By discovering different ways to reach out to parents, school leaders can create the kinds of strong partnerships that all students need.


Hughes, J., & Kwok, O. (2007). Influence of student-teacher and parent-teacher relationships on lower achieving readers’ engagement and achievement in primary grades. Journal of Educational Psychology, 99, 39–51.

Ingram, M., Wolfe, R. B., & Lieberman, J. M. (2007). The role of parents in high-achieving schools serving low-income, at-risk populations. Education and Urban Society, 39(4), 479–497.

Knopf, H. T., & Swick, K. J. (2007). How parents feel about their child’s teacher/school: Implications for early childhood professionals. Early Childhood Education Journal, 34, 291–296.

Nieto, S. (1987). Parent involvement in bilingual education: Whose responsibility is it? NABE Journal, 11, 189–201.


  1. An excellent book to refer to for developing community-school partnerships is Soo Hong’s 2011 “A Cord of Three Strands”. The book documents the Chicago Logan Square Neighborhood Association’s long-term commitment to parent involvement and leadership development in their neighborhood public schools. This program has led to the “Grow Your Own Teachers” program, through which many parents have discovered that they love being in the classroom working with students. The program mentors them through the process of becoming professional teachers. Weak schools are reflections of weak and disempowered (read underemployed) communities. Systematically building parent leadership capacity through parent investment in their children has exponential payback for the community and its schools.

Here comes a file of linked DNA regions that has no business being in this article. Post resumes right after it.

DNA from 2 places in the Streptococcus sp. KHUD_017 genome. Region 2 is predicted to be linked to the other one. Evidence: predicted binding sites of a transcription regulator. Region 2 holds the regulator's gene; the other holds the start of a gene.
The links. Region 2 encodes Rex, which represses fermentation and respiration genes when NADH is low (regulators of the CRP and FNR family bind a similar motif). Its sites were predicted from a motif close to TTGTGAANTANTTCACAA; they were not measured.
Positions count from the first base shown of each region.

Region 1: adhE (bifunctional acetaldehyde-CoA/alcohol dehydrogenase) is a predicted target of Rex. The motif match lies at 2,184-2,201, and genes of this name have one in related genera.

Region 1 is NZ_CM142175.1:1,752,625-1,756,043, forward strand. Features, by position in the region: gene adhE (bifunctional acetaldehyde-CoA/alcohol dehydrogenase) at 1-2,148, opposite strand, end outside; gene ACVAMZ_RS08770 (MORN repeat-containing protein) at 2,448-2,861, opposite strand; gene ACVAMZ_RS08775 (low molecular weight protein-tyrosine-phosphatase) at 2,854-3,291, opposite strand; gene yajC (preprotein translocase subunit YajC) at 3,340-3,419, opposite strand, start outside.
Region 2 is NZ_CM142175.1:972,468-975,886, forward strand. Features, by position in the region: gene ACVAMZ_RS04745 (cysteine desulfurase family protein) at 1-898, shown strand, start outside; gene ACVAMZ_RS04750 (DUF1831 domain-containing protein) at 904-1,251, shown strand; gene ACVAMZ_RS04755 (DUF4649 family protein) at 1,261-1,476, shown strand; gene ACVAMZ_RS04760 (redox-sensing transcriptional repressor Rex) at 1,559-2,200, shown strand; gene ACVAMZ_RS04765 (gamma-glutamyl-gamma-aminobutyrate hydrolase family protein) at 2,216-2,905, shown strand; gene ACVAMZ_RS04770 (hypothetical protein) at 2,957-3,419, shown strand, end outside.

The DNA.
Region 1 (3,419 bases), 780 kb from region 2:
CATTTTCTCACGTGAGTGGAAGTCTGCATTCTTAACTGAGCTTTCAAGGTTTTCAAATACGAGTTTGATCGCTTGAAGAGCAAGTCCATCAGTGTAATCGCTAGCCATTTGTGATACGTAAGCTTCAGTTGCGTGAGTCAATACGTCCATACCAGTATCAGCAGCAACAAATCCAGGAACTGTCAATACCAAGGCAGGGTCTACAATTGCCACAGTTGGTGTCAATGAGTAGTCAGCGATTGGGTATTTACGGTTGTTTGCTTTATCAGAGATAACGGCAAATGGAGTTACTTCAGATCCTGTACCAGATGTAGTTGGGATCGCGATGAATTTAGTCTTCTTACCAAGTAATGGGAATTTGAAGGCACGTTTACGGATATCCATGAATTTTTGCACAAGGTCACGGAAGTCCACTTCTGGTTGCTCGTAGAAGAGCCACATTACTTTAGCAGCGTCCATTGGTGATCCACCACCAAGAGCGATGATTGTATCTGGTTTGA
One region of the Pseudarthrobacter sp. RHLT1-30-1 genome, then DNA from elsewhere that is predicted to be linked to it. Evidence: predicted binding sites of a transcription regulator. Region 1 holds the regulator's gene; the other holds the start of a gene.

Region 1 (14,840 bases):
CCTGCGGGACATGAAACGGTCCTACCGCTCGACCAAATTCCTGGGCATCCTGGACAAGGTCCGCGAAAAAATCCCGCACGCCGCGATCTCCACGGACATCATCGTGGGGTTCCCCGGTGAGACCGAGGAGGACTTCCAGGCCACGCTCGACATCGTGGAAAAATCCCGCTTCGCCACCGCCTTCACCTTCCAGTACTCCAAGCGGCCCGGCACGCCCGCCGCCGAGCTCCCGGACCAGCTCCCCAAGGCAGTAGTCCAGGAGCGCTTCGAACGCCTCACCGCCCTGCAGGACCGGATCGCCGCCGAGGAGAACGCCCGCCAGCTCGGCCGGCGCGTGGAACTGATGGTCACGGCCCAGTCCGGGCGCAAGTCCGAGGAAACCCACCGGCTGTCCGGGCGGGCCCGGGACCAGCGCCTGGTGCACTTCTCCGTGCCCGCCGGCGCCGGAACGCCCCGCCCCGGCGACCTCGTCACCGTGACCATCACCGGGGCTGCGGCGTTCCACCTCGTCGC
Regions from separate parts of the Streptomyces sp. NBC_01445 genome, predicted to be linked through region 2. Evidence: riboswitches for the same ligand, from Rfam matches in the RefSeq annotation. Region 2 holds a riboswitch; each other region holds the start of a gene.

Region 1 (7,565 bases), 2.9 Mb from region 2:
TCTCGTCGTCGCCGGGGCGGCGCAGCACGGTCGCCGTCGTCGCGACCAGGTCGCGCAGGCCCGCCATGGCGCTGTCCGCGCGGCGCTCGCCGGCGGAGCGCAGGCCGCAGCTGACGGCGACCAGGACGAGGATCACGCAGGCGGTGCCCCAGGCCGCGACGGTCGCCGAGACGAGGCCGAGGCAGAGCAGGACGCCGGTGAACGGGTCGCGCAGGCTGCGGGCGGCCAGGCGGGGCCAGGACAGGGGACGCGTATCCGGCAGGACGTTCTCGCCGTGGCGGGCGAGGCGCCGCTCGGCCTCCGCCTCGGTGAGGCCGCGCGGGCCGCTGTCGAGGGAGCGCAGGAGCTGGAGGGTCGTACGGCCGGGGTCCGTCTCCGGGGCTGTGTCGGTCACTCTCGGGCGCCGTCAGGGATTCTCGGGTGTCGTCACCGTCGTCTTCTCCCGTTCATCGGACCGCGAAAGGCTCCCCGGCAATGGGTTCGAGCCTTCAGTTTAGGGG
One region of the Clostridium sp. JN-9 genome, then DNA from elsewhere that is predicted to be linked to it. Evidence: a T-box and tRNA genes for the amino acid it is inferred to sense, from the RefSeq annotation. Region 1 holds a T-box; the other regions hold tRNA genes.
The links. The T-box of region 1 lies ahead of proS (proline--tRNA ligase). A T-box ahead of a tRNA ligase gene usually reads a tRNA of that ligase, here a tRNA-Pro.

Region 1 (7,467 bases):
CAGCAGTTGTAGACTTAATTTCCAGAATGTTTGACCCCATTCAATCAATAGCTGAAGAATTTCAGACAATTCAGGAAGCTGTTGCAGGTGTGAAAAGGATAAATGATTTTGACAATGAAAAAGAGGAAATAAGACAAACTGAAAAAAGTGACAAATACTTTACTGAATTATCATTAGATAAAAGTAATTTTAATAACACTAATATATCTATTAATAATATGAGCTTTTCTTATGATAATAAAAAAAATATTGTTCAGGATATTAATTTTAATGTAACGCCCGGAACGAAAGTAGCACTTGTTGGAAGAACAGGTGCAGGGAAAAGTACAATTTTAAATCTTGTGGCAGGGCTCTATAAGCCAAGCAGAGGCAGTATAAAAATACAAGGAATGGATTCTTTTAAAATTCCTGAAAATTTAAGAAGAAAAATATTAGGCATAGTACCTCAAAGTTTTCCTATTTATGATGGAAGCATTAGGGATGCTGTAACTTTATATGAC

2. Karen, thanks so much for recommending that resource. I could not agree with you more that schools suffer when their communities are neglected as a source of support. The teachers in our schools are now studying the impact of their efforts to increase parental engagement, and we hope to have some good news about that “exponential payback” soon!